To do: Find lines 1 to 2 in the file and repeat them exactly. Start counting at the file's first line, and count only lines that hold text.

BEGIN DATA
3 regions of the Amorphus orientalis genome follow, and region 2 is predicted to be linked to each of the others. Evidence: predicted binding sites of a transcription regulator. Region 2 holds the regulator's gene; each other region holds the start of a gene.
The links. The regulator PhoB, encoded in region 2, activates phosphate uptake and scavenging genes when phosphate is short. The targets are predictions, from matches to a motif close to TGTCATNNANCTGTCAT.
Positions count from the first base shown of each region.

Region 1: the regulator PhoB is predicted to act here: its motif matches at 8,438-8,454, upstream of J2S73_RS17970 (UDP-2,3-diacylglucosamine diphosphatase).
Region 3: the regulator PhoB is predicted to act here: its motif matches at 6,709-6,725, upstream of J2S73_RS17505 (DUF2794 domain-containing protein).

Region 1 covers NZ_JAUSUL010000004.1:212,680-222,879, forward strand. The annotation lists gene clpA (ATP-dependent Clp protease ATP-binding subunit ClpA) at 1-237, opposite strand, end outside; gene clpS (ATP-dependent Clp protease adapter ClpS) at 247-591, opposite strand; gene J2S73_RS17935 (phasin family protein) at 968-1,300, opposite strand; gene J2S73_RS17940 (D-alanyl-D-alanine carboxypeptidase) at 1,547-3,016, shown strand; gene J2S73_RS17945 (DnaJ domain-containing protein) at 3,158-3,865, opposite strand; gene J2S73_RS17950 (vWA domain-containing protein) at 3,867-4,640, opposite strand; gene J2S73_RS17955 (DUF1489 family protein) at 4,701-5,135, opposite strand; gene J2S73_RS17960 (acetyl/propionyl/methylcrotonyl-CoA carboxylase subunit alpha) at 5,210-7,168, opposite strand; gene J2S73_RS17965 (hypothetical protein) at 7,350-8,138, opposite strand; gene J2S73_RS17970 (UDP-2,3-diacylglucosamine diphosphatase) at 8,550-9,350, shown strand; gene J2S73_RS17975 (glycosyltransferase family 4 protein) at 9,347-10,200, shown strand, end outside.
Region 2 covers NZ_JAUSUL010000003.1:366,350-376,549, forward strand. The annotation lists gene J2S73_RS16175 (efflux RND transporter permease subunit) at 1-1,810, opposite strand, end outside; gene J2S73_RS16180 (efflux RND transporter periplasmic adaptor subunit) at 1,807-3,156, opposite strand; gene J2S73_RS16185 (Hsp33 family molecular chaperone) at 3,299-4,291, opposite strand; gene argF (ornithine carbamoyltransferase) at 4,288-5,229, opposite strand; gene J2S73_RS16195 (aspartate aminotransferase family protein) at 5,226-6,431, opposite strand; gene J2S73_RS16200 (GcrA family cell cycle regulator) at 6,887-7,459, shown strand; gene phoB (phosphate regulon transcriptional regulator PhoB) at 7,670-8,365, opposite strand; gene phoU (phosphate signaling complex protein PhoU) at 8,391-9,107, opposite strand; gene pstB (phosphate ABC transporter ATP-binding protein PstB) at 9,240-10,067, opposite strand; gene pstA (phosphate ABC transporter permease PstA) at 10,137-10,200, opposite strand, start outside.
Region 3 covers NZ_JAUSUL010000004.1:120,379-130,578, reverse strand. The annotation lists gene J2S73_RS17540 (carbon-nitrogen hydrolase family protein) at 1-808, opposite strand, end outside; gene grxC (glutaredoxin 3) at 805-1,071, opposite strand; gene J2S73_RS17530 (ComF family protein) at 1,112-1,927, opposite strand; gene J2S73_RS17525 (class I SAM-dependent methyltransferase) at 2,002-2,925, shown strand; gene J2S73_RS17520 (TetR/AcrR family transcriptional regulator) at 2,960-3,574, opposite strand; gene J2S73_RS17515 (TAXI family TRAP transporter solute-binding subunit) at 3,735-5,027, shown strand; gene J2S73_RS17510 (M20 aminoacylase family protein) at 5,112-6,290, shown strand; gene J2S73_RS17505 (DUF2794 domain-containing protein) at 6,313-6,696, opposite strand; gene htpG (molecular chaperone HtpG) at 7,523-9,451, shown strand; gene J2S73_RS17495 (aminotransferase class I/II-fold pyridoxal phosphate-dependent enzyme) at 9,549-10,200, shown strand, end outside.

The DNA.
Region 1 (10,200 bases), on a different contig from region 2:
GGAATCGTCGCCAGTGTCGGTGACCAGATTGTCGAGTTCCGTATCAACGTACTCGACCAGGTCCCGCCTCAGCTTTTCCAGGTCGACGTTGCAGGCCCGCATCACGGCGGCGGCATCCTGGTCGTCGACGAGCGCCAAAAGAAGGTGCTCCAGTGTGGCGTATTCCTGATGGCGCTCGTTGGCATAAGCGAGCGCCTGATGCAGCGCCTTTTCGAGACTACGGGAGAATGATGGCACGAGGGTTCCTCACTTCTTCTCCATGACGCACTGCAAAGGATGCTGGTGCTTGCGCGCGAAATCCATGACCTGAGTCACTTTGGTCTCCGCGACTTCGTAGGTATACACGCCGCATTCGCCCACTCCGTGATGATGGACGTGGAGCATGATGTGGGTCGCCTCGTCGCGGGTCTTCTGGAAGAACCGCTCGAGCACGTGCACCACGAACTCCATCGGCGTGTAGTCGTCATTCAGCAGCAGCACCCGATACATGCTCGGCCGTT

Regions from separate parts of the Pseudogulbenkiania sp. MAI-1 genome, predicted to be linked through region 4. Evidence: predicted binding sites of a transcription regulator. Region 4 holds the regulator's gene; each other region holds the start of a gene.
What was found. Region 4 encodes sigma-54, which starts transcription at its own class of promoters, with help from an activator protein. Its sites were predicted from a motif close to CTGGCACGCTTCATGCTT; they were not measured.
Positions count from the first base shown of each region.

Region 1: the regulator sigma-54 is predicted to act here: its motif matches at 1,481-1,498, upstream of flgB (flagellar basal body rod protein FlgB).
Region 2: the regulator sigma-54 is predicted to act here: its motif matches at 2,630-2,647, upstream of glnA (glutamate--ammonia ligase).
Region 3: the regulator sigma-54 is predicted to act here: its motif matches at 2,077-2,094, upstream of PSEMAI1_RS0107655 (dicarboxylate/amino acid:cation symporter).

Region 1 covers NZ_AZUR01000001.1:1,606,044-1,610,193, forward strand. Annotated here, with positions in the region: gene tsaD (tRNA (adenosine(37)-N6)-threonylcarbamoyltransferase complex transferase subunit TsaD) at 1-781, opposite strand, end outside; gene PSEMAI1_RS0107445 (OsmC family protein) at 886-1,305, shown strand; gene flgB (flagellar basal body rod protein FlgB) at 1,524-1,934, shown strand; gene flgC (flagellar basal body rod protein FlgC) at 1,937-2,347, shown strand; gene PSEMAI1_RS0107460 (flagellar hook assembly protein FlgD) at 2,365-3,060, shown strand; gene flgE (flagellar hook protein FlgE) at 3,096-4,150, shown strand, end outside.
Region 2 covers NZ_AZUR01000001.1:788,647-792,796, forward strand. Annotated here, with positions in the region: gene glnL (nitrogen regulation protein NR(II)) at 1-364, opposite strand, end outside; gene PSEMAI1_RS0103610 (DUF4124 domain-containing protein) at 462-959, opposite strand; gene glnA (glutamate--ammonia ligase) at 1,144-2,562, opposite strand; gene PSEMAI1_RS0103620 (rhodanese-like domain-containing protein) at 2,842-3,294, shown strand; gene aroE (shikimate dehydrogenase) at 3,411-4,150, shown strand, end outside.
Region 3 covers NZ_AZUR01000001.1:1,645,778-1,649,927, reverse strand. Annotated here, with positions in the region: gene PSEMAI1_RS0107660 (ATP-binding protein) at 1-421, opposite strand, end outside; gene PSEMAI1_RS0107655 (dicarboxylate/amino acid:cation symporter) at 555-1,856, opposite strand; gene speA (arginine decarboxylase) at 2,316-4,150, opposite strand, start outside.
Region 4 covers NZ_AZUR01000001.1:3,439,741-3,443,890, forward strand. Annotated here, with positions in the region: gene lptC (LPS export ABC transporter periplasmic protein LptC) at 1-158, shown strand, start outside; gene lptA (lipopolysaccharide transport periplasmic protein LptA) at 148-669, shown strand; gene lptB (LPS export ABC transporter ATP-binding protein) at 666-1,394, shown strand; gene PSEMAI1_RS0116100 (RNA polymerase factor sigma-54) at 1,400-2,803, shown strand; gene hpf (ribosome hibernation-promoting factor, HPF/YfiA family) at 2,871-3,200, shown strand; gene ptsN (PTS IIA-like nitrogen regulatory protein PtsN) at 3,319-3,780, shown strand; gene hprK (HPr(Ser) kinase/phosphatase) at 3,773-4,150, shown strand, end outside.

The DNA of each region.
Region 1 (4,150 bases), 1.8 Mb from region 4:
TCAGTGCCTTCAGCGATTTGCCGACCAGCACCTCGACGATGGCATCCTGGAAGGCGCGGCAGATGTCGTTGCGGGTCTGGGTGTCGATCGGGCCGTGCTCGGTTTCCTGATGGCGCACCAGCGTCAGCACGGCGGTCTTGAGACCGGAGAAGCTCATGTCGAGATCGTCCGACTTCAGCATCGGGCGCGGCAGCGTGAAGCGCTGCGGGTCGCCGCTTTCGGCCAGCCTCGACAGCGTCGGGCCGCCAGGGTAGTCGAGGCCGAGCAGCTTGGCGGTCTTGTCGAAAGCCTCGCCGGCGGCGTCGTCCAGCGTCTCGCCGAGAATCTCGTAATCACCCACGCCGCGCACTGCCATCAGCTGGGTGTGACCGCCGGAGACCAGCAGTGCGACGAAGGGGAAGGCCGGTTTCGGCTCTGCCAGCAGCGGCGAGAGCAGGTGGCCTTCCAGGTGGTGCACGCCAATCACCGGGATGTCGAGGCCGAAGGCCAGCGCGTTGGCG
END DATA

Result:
3 regions of the Amorphus orientalis genome follow, and region 2 is predicted to be linked to each of the others. Evidence: predicted binding sites of a transcription regulator. Region 2 holds the regulator's gene; each other region holds the start of a gene.
The links. The regulator PhoB, encoded in region 2, activates phosphate uptake and scavenging genes when phosphate is short. The targets are predictions, from matches to a motif close to TGTCATNNANCTGTCAT.